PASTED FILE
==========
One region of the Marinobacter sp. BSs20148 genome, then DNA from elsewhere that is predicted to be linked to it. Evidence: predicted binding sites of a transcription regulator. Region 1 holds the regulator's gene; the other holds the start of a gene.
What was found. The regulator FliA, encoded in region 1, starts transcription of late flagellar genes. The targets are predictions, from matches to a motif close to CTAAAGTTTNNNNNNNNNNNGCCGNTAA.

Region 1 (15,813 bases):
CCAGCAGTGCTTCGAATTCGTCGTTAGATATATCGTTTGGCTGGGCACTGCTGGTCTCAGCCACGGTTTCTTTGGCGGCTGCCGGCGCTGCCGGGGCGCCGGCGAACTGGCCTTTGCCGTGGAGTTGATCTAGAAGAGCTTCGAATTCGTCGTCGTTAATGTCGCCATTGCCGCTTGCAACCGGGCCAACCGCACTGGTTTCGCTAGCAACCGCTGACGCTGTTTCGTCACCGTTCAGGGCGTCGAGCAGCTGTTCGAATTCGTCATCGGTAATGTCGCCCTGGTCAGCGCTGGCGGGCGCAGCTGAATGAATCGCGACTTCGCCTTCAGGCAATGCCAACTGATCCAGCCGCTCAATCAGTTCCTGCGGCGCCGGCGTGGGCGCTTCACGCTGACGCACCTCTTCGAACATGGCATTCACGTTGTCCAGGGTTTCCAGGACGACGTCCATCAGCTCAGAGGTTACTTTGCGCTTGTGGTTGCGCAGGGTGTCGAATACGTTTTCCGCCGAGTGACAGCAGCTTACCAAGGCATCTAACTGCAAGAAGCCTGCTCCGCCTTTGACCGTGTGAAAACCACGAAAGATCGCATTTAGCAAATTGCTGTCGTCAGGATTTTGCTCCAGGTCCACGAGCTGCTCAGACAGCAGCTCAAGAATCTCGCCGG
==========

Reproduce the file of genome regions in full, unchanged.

One region of the Marinobacter sp. BSs20148 genome, then DNA from elsewhere that is predicted to be linked to it. Evidence: predicted binding sites of a transcription regulator. Region 1 holds the regulator's gene; the other holds the start of a gene.
What was found. The regulator FliA, encoded in region 1, starts transcription of late flagellar genes. The targets are predictions, from matches to a motif close to CTAAAGTTTNNNNNNNNNNNGCCGNTAA.

Region 1 (15,813 bases):
CCAGCAGTGCTTCGAATTCGTCGTTAGATATATCGTTTGGCTGGGCACTGCTGGTCTCAGCCACGGTTTCTTTGGCGGCTGCCGGCGCTGCCGGGGCGCCGGCGAACTGGCCTTTGCCGTGGAGTTGATCTAGAAGAGCTTCGAATTCGTCGTCGTTAATGTCGCCATTGCCGCTTGCAACCGGGCCAACCGCACTGGTTTCGCTAGCAACCGCTGACGCTGTTTCGTCACCGTTCAGGGCGTCGAGCAGCTGTTCGAATTCGTCATCGGTAATGTCGCCCTGGTCAGCGCTGGCGGGCGCAGCTGAATGAATCGCGACTTCGCCTTCAGGCAATGCCAACTGATCCAGCCGCTCAATCAGTTCCTGCGGCGCCGGCGTGGGCGCTTCACGCTGACGCACCTCTTCGAACATGGCATTCACGTTGTCCAGGGTTTCCAGGACGACGTCCATCAGCTCAGAGGTTACTTTGCGCTTGTGGTTGCGCAGGGTGTCGAATACGTTTTCCGCCGAGTGACAGCAGCTTACCAAGGCATCTAACTGCAAGAAGCCTGCTCCGCCTTTGACCGTGTGAAAACCACGAAAGATCGCATTTAGCAAATTGCTGTCGTCAGGATTTTGCTCCAGGTCCACGAGCTGCTCAGACAGCAGCTCAAGAATCTCGCCGG